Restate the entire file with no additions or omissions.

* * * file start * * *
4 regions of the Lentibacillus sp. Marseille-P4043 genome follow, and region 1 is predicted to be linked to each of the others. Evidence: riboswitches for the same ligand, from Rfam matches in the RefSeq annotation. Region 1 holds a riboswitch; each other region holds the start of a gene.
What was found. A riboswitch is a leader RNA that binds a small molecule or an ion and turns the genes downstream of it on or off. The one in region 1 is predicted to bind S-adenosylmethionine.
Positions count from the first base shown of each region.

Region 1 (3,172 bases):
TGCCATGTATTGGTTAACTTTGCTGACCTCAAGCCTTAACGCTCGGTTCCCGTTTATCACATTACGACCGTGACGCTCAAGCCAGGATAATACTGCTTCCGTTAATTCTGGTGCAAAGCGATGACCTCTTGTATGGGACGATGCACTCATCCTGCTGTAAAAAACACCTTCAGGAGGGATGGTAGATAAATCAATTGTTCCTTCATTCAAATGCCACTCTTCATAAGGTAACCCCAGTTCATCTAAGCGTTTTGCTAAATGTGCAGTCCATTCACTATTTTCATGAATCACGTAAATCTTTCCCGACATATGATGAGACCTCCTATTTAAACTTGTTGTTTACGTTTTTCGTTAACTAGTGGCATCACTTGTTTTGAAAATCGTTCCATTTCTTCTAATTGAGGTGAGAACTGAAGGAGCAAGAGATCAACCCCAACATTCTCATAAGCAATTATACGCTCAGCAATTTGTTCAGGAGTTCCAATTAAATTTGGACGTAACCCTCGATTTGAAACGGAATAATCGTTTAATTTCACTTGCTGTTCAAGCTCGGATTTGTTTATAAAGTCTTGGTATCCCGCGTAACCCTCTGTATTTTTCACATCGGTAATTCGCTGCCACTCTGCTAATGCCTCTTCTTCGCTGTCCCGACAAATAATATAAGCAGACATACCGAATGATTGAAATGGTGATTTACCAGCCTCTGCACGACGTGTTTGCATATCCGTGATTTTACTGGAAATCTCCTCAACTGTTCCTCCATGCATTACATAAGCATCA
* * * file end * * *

4 regions of the Lentibacillus sp. Marseille-P4043 genome follow, and region 1 is predicted to be linked to each of the others. Evidence: riboswitches for the same ligand, from Rfam matches in the RefSeq annotation. Region 1 holds a riboswitch; each other region holds the start of a gene.
What was found. A riboswitch is a leader RNA that binds a small molecule or an ion and turns the genes downstream of it on or off. The one in region 1 is predicted to bind S-adenosylmethionine.
Positions count from the first base shown of each region.

Region 1 (3,172 bases):
TGCCATGTATTGGTTAACTTTGCTGACCTCAAGCCTTAACGCTCGGTTCCCGTTTATCACATTACGACCGTGACGCTCAAGCCAGGATAATACTGCTTCCGTTAATTCTGGTGCAAAGCGATGACCTCTTGTATGGGACGATGCACTCATCCTGCTGTAAAAAACACCTTCAGGAGGGATGGTAGATAAATCAATTGTTCCTTCATTCAAATGCCACTCTTCATAAGGTAACCCCAGTTCATCTAAGCGTTTTGCTAAATGTGCAGTCCATTCACTATTTTCATGAATCACGTAAATCTTTCCCGACATATGATGAGACCTCCTATTTAAACTTGTTGTTTACGTTTTTCGTTAACTAGTGGCATCACTTGTTTTGAAAATCGTTCCATTTCTTCTAATTGAGGTGAGAACTGAAGGAGCAAGAGATCAACCCCAACATTCTCATAAGCAATTATACGCTCAGCAATTTGTTCAGGAGTTCCAATTAAATTTGGACGTAACCCTCGATTTGAAACGGAATAATCGTTTAATTTCACTTGCTGTTCAAGCTCGGATTTGTTTATAAAGTCTTGGTATCCCGCGTAACCCTCTGTATTTTTCACATCGGTAATTCGCTGCCACTCTGCTAATGCCTCTTCTTCGCTGTCCCGACAAATAATATAAGCAGACATACCGAATGATTGAAATGGTGATTTACCAGCCTCTGCACGACGTGTTTGCATATCCGTGATTTTACTGGAAATCTCCTCAACTGTTCCTCCATGCATTACATAAGCATCA